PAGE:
This column from The New Republic was written by Jonathan Cohn.
At this point you have to wonder: Why should Democrats even bother fielding a candidate if President Bush is determined to run against somebody else? Yesterday the Bush campaign released two wonderfully crafted television spots attacking John Kerry's health-care plan – or, to be more accurate, what they claim to be John Kerry's health-care plan. Visually, both ads feature a mind-numbing chart, with all sorts of arrows, boxes, and unfamiliar acronyms, that's supposed to represent the complexity of Kerry's proposal. As words like "IRS," "Addl. Health Care Plan Content Regulation," and "Premium Rebate Pool Policy," move past the screen, an announcer delivers the bad news:
"John Kerry and liberals in Congress have a health care plan for you. A big-government takeover. One-point-five trillion dollars. Rationing. Less access. Fewer choices. Long waits. And Washington bureaucrats, not your doctor ... make final decisions on your health. So if you need treatment ... all you have to do is ... [at this point the screen moves back-and-forth quickly over some of the boxes] ... You get the picture ... John Kerry and liberals in Congress: Big government-run healthcare."
Feel like you've seen this before? You have. Back in 1994, the Republicans deployed a similarly designed chart and similarly dire warnings of a government health-care takeover as they waged their fight against the Clinton health-care plan. "More cost, less choice, more taxes, less quality, more government control, and less control for you and your family," then Senate Majority Leader Bob Dole said in his televised response to Clinton's State of the Union address, "that's what the President's government-run plan is likely to give you."
Of course, the Clinton health care plan really was a government-run health plan (albeit one that was hardly the menace its critics warned it would be). That's simply not the case with Kerry's health plan, for reasons that I (among many others) have already written about. Today, in fact, a group of 68 health care policy experts led by Mark Peterson at the University of California at Los Angeles, released a petition calling upon the Bush campaign to end its gross distortions of Kerry's plan. "Although Senator Kerry's proposals should be subject to a full analysis of their cost and impact, any claim that they amount to 'government-run health care' or a 'government takeover' of the health care system or of health care decision-making is simply inconsistent with the facts. We are not aware of any expert in health care or health care finance, whatever his or her political orientation, who believes otherwise."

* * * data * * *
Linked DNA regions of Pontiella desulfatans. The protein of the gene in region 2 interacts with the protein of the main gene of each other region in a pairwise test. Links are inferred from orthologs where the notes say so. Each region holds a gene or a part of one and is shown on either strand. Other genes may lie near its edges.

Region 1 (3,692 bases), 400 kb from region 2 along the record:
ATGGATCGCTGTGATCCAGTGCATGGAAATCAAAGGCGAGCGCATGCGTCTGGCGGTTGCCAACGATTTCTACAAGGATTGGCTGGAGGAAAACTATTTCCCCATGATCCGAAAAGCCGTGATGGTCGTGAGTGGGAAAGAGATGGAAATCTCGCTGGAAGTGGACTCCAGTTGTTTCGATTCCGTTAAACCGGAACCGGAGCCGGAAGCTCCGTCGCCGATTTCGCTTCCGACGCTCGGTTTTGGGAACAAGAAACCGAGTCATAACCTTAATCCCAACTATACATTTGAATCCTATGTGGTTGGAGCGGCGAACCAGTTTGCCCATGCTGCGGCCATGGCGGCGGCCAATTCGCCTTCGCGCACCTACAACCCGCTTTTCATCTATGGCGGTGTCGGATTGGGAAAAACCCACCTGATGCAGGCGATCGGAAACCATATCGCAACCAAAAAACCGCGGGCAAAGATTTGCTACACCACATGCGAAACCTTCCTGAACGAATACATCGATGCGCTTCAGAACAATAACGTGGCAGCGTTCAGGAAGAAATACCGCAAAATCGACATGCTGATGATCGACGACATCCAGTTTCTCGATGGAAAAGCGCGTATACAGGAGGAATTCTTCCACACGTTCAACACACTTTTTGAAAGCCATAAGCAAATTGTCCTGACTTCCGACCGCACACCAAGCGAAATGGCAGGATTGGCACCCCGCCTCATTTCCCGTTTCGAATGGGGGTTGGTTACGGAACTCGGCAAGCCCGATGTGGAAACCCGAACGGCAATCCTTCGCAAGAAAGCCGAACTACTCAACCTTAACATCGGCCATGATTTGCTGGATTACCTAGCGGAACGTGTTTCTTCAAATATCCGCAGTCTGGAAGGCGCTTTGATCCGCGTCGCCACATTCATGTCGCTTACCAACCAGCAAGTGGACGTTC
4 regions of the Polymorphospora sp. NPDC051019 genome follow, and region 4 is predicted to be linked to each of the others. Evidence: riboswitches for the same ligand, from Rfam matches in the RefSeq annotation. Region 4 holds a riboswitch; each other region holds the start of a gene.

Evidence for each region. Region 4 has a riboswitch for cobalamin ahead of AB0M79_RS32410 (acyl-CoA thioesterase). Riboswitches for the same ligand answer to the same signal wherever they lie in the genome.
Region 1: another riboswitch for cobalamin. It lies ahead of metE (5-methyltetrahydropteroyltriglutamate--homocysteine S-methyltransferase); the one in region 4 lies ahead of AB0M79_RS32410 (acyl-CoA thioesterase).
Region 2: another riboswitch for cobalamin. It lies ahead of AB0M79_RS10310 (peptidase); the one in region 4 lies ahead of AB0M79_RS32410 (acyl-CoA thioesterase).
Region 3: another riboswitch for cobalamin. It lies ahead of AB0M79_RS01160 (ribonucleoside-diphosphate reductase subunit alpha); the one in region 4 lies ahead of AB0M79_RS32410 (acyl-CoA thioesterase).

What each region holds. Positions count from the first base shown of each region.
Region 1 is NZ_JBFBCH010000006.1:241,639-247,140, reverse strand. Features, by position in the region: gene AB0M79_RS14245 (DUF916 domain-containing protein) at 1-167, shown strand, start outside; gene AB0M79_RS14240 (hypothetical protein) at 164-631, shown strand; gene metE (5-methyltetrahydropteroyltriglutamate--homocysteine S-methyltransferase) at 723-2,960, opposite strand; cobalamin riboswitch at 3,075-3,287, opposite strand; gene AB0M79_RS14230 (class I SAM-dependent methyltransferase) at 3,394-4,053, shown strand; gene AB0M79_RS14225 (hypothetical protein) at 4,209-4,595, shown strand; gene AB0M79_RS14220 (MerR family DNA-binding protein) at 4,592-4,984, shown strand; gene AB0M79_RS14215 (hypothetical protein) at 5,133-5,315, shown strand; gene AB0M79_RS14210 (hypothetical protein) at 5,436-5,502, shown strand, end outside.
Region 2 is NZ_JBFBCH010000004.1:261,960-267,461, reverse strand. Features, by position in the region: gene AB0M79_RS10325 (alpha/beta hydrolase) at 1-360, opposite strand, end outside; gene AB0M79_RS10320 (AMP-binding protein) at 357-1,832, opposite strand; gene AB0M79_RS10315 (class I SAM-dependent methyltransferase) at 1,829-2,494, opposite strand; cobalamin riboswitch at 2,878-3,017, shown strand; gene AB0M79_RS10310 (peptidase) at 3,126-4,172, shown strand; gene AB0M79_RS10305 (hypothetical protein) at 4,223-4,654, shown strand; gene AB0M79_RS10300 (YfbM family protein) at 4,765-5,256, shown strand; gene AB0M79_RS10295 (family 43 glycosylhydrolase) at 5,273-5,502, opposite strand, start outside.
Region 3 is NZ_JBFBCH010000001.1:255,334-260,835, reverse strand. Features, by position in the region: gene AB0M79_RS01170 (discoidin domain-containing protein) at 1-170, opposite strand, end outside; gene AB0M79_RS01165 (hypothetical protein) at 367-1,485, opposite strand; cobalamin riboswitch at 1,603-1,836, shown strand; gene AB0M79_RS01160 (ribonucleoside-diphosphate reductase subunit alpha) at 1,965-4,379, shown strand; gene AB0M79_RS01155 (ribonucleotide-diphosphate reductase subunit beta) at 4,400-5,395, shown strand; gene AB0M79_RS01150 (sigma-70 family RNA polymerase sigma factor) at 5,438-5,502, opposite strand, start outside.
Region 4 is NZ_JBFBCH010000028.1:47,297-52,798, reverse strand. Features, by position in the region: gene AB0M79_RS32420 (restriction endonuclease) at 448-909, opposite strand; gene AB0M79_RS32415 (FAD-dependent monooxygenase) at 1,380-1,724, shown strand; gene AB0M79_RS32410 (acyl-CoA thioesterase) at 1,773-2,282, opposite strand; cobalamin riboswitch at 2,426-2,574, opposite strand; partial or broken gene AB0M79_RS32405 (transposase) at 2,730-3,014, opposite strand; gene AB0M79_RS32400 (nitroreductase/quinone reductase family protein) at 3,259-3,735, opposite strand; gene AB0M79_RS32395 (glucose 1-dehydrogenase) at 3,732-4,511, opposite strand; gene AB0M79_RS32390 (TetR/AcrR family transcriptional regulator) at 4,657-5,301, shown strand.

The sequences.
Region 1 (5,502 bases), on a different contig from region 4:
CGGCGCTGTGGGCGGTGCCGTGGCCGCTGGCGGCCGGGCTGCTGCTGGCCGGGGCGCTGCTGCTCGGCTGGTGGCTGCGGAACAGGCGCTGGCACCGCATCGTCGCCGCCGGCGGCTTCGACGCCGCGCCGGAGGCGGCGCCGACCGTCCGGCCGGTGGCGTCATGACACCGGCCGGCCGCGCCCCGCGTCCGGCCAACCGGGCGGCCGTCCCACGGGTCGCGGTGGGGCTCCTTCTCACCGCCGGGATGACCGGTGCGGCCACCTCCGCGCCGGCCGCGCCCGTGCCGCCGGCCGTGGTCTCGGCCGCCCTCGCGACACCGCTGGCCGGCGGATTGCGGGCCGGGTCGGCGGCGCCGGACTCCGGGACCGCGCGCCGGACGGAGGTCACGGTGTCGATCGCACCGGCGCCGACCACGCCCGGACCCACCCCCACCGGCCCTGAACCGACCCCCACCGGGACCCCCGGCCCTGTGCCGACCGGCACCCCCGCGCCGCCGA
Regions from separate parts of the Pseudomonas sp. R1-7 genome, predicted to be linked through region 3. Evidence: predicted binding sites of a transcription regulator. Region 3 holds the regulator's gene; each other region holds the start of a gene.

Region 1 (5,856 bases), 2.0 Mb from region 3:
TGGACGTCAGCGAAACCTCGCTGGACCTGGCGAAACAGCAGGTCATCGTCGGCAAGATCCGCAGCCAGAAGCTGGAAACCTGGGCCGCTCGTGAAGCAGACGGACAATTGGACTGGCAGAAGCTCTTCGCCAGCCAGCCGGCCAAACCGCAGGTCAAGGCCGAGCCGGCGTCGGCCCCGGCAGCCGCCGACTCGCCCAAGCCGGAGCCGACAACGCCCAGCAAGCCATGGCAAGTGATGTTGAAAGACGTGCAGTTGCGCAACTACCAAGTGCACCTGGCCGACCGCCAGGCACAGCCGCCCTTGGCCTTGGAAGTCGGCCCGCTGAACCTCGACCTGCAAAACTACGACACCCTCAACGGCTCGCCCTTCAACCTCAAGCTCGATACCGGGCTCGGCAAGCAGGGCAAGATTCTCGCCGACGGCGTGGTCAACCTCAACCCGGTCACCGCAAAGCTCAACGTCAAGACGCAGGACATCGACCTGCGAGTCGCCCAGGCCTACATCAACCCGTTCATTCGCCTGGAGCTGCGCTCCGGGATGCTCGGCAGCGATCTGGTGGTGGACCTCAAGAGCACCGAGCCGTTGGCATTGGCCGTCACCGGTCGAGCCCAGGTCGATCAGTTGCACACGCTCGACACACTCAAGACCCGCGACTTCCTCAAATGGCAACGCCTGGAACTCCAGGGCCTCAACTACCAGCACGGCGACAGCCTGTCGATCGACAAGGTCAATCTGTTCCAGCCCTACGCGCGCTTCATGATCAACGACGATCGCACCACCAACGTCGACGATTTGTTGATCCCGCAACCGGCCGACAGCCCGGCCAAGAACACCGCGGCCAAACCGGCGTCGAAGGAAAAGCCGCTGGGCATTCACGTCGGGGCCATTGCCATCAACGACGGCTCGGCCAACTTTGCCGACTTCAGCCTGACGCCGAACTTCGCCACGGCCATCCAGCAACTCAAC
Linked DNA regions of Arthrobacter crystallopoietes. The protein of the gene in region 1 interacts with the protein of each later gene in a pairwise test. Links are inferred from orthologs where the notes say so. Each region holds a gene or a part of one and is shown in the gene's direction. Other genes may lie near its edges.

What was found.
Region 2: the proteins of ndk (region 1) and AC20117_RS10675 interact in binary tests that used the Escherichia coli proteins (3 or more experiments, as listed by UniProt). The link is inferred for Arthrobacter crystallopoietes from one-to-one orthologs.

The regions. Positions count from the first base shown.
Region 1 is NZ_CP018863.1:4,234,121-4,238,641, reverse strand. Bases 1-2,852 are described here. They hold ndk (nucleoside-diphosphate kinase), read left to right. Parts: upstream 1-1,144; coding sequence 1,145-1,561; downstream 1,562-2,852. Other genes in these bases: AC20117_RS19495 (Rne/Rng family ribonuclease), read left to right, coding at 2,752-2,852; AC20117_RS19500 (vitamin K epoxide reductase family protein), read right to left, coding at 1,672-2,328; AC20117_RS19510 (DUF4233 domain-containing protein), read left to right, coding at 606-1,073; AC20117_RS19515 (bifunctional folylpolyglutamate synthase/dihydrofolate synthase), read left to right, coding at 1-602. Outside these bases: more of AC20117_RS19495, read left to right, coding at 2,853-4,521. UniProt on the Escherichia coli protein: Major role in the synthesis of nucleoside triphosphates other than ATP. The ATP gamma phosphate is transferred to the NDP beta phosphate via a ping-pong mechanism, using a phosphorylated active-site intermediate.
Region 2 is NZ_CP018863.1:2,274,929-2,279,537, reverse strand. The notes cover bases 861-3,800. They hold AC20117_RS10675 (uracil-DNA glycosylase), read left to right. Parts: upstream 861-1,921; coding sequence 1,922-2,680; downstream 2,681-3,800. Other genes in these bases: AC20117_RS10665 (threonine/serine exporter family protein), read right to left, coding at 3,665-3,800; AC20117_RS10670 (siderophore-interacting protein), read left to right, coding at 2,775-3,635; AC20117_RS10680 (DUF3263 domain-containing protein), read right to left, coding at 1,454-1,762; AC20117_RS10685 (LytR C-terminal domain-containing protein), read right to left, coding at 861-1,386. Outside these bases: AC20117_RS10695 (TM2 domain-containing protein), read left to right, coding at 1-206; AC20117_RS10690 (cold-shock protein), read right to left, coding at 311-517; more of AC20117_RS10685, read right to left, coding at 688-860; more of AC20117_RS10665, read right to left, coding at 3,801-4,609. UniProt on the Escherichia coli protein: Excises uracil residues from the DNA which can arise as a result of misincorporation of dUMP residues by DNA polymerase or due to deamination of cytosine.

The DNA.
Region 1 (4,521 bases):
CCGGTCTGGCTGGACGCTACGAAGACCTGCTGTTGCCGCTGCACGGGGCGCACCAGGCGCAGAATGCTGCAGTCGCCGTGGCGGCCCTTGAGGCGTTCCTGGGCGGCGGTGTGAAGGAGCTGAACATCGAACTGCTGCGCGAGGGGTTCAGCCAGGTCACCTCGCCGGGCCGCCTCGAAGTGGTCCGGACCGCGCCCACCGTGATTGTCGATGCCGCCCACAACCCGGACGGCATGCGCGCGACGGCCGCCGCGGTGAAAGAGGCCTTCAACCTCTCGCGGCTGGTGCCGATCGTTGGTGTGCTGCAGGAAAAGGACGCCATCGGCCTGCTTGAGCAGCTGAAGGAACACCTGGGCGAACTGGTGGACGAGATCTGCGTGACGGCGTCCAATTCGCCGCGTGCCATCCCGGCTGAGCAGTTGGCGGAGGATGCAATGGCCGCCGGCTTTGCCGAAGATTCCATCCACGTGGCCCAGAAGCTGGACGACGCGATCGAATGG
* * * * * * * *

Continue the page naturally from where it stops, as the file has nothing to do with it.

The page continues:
So why would Bush produce an ad like this – and continue to raise the specter of "government-run health care" – even though the charges are now widely known to be false? Because he keeps getting away with this dishonesty. Just last night, NBC Nightly News led its broadcast with a piece about the candidates' duel on health insurance issues. The piece quoted Bush's attacks on Kerry, then ran a perfunctory response from the Kerry campaign saying the charges were false, leaving a viewer who didn't know better to think this was another one of those times when neither campaign was fully right or wrong. And, as Zachary Roth observed over at the Columbia Journalism Review's Campaign Desk, an Associated Press story filed yesterday portrayed the debate over health care in almost precisely the same way:
[Bush] said Kerry's proposed changes would put millions of people looking for health care into "a government program."
The Kerry campaign says Bush's criticism of the Democrat's domestic programs is based on studies that are misleading and have been shown to be factually dubious in estimating the costs.
As Roth notes, it's a safe bet we'll hear the government-run health care line, or some variation of it, during tonight's debate. And, sadly, it's also a safe bet that many, perhaps most, journalists will not call Bush on this obvious dishonesty. Indeed, even when a reporter does document just how false the charges are – like Howard Kurtz's fine story on the Bush ads today – editors feel compelled to blunt the impact with headlines like "BUSH HEALTH CARE ADS NOT ENTIRELY ACCURATE." Not entirely? How about not remotely? (I suppose you can't say quite the ads are "not accurate at all," since I'm sure President Bush really does approve these messages, as he says at the end.)